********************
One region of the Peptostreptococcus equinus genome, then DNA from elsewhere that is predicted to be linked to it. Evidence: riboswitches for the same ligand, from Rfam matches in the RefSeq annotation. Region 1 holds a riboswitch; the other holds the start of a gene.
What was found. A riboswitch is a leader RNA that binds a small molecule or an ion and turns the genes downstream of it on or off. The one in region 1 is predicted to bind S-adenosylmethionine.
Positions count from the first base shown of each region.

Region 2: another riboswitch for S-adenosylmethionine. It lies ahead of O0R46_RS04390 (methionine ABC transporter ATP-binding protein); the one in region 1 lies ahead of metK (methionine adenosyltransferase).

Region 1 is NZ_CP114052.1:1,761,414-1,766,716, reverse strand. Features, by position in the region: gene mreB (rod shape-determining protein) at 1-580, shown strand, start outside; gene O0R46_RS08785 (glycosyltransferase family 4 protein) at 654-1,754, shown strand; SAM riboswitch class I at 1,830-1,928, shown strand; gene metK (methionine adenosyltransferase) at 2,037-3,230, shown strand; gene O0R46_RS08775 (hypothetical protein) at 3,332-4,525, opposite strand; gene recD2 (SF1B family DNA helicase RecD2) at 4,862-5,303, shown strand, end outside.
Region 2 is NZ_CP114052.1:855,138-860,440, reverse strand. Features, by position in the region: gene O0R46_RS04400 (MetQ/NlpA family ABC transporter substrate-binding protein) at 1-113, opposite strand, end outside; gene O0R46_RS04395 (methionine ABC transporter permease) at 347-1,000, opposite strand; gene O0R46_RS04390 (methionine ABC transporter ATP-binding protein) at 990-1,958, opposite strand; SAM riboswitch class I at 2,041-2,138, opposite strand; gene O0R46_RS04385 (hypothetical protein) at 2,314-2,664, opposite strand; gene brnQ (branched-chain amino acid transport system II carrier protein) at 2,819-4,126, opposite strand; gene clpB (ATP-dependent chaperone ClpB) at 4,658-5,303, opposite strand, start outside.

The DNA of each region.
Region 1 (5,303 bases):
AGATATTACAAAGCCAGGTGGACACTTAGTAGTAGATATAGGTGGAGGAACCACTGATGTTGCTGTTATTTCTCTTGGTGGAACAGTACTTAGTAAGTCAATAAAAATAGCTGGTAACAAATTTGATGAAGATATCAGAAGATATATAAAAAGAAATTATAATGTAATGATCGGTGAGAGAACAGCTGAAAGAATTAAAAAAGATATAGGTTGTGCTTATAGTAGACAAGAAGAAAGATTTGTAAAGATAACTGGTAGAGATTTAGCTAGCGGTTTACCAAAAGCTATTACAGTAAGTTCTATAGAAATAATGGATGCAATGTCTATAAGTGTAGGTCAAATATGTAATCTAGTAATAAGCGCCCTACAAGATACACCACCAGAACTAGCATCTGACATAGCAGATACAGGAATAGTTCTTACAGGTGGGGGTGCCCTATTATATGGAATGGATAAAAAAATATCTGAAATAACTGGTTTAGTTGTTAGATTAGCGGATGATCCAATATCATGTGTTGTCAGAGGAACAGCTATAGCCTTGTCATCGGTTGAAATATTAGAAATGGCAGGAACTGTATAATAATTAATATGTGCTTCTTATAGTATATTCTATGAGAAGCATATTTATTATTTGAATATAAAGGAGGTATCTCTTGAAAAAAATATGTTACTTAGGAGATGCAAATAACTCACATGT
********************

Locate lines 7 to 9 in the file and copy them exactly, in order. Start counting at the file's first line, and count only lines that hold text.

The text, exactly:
The DNA of each region.
Region 1 (5,303 bases):
AGATATTACAAAGCCAGGTGGACACTTAGTAGTAGATATAGGTGGAGGAACCACTGATGTTGCTGTTATTTCTCTTGGTGGAACAGTACTTAGTAAGTCAATAAAAATAGCTGGTAACAAATTTGATGAAGATATCAGAAGATATATAAAAAGAAATTATAATGTAATGATCGGTGAGAGAACAGCTGAAAGAATTAAAAAAGATATAGGTTGTGCTTATAGTAGACAAGAAGAAAGATTTGTAAAGATAACTGGTAGAGATTTAGCTAGCGGTTTACCAAAAGCTATTACAGTAAGTTCTATAGAAATAATGGATGCAATGTCTATAAGTGTAGGTCAAATATGTAATCTAGTAATAAGCGCCCTACAAGATACACCACCAGAACTAGCATCTGACATAGCAGATACAGGAATAGTTCTTACAGGTGGGGGTGCCCTATTATATGGAATGGATAAAAAAATATCTGAAATAACTGGTTTAGTTGTTAGATTAGCGGATGATCCAATATCATGTGTTGTCAGAGGAACAGCTATAGCCTTGTCATCGGTTGAAATATTAGAAATGGCAGGAACTGTATAATAATTAATATGTGCTTCTTATAGTATATTCTATGAGAAGCATATTTATTATTTGAATATAAAGGAGGTATCTCTTGAAAAAAATATGTTACTTAGGAGATGCAAATAACTCACATGT